Weys was on the case. He wasted little time. He talked to Jorlief, who gave him the go-ahead, then caught a snooze over at Candlehearth Hall. He woke up early enough to break into the house of Aventus Aretino, the local bogeyman, without arousing suspicion. But Aventus wasn’t the killer Weys was looking for; actually, Aventus was putting a call out for a killer, and apparently Weys had answered it. And Aventus was nine years old.
“I knew it! I knew you’d come!” Aventus cheered and did a dance.
“Whoa, kid. What’s with the bones?”
“That’s my mom. She died of natural causes, but I had to use her bones, bladder, and meat in the evil ritual to call you.”
Weys backed up a few steps, looked behind him. “Me?”
“Yeah, you’re under contract from the Dark Brotherhood. You have to kill my teacher now.”
“That’s odd,” said Weys. “I don’t recall signing any contract.”
“You have to do it!”
“Because she’s mean, a mean, mean, meany-pants!”
“Can’t argue with that.” Weys exhaled and jotted the task down in his journal: Kill Teacher. “Listen, kid, I’ll do your dirty deed. A contract’s a contract. But it’s at the back of the queue, you have to understand.” Weys knelt down and showed the kid his extensive to-do list. “Right now, I’ve got a real detective job, and I told this woman up on the hill the other day that I’d find her some special salts, and then there’s this deal I’ve struck with the Graybeards in a place that’s very, very cold. They told me to go get a horn, and I agreed to do that, so I don’t know when exactly I’ll be able to get around to your assassination–that’s in a whole new neck of the woods, both geographically and morally.”
“I summoned you! You have to do what I say!” Whine, whine, whine.
“I know, I know. I get it. I’m just telling you that your petty third grade grudge assassination isn’t a priority for me, so it’ll get done when it gets done, kapish?”
“Whatever, I have a killer to find.”
Weys tracked the killer to a bloody door, which was locked. He consulted with Jorlief. Jorlief told him to talk to a murdered girl’s mom. The mom could give him a key to the house, which was the house of the murdered girl.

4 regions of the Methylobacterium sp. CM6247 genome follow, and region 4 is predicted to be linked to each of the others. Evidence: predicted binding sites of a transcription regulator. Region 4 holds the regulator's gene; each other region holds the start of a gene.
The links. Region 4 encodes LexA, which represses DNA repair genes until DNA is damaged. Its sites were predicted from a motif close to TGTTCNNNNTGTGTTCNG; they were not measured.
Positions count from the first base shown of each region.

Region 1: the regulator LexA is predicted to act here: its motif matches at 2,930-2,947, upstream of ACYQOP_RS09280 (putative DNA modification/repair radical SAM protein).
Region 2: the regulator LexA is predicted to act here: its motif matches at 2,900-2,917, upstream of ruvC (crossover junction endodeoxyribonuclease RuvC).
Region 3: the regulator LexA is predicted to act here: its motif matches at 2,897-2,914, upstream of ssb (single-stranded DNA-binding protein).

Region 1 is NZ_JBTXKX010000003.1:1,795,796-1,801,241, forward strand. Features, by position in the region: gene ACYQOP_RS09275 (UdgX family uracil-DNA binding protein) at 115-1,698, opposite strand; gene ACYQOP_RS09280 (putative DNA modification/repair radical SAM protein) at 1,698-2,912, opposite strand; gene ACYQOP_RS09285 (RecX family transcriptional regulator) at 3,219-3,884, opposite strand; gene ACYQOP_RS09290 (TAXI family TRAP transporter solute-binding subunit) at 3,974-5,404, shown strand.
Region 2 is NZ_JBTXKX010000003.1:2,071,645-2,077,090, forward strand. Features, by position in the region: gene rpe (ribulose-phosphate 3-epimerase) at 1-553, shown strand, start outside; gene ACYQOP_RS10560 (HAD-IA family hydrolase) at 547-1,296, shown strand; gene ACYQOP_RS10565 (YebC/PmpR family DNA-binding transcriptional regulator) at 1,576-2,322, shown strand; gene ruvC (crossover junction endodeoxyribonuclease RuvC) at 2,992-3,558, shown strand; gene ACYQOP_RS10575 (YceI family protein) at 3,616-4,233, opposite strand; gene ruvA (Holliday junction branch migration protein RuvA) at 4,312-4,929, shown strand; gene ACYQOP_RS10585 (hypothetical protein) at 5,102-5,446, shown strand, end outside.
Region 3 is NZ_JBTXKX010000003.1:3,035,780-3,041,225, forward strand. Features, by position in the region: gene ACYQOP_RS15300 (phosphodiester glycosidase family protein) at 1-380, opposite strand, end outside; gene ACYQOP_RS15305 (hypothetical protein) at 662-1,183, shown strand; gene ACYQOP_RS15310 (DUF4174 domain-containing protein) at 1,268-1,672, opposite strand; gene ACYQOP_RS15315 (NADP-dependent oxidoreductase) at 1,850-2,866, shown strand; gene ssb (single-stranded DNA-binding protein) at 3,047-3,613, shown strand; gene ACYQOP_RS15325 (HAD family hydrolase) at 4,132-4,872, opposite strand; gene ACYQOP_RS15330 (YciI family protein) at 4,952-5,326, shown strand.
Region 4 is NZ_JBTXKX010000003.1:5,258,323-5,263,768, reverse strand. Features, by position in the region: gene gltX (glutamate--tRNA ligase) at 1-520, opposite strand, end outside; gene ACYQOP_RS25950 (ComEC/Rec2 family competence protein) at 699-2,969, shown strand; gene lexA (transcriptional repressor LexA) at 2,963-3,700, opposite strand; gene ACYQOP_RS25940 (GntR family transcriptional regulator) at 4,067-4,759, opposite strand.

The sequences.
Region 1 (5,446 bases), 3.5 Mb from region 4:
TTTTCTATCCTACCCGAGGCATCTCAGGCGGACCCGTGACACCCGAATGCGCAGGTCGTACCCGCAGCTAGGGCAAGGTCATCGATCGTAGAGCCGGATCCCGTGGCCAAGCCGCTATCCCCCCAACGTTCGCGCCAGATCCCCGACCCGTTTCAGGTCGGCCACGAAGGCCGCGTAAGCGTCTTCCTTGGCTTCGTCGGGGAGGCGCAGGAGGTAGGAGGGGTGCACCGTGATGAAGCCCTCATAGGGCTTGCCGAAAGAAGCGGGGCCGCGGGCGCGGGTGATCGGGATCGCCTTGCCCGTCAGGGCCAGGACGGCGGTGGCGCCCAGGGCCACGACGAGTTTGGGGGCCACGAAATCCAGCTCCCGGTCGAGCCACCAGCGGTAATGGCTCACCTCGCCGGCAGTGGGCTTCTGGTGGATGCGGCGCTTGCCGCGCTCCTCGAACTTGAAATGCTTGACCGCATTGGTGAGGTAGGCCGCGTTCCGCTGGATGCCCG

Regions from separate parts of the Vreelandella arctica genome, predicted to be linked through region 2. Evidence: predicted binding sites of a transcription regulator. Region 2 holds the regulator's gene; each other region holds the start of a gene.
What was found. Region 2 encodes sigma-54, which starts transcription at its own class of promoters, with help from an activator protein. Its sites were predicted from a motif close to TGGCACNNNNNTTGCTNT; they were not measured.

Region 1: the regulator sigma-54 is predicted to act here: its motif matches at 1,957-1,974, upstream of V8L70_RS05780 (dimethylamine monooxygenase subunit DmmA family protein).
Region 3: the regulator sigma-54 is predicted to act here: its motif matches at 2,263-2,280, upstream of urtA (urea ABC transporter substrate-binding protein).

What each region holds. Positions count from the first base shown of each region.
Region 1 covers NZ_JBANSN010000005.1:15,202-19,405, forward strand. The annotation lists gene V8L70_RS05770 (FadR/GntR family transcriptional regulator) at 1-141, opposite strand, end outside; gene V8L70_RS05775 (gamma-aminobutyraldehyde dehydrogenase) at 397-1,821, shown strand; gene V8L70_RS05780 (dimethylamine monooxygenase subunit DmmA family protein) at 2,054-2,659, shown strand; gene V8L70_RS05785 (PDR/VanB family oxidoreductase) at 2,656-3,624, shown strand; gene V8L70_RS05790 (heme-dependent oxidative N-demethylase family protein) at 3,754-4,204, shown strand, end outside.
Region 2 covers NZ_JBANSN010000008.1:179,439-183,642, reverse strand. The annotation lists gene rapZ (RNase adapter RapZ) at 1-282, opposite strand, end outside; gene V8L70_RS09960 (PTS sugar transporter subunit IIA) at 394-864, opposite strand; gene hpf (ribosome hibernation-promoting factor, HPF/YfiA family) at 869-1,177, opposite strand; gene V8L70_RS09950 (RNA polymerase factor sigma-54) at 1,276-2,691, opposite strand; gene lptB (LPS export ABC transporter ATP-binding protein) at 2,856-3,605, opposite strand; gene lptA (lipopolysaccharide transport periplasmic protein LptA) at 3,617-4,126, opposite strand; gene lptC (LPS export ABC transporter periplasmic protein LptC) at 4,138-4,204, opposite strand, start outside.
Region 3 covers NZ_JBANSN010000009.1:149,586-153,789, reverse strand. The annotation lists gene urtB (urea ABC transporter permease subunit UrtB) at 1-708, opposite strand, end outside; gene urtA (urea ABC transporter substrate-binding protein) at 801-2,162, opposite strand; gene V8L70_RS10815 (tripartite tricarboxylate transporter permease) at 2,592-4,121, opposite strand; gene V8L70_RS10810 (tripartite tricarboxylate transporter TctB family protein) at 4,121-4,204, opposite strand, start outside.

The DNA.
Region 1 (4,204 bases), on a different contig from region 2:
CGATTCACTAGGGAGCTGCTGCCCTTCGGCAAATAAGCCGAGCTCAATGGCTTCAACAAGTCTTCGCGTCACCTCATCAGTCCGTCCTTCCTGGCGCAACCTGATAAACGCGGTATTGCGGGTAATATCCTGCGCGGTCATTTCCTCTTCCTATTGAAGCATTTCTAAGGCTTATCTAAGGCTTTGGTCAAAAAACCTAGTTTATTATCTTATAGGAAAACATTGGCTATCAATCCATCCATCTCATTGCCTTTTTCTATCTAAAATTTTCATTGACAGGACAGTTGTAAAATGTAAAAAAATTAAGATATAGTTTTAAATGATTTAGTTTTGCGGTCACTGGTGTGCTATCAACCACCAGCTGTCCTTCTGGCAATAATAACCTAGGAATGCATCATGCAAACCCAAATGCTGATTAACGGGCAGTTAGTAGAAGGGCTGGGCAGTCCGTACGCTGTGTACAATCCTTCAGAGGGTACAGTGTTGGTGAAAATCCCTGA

“Oh, this is going to be an awkward conversation,” said Weys.
“Listen, Mrs. Shatter-Shield,” he began. “I know you’re still grieving and are busy eating that piece of bread, but I need that key.”
Mrs. Shatter-Shield sighed and handed him a bloody key. Weys washed it off and went down the street to investigate. He found a secret panel in a false wardrobe, which opened onto another grisly scene.
Weys found some books that said, “I did it! Signed, Wuunferth the Unliving.” He went back to the palace to tell Jorlief, who didn’t need a whole lot of convincing.
“That sicko? Doesn’t surprise me.”
Jorlief and a lady guard went to arrest the Unliving. Weys followed them, believing it would be good entertainment and part of his just reward for sorting through so many corpse parts during his investigation. “Windhelm really should try to cut down on instances of dismemberment,” he advised Jorlief.
“It’s been my pleasure protecting and serving the people of Windhelm, Jorlief, but it’s cold here, and there has been a lot of death, and there’s a little kid in town who creeps me out and intimidates me, so I’m going to leave now.”
Jorlief nodded. “Aventus is a creepy little sombitch. That’s why I wanted him shipped off to boarding school. There’s no real law that says he can’t live in that house with his mother’s bones, but I just can’t stand the little bugger. Say, did he deliver you some line about the Dark Brotherhood and tell you that you signed a contract to kill someone?”
“Yeah. His teacher, as a matter of fact.”
“Look, you’re a good guy and I know your heart’s in the right place, but don’t kill anyone for that kid. That’s how his mom died. I just haven’t been able to prove it.”
Weys’ eyes widened and he left town.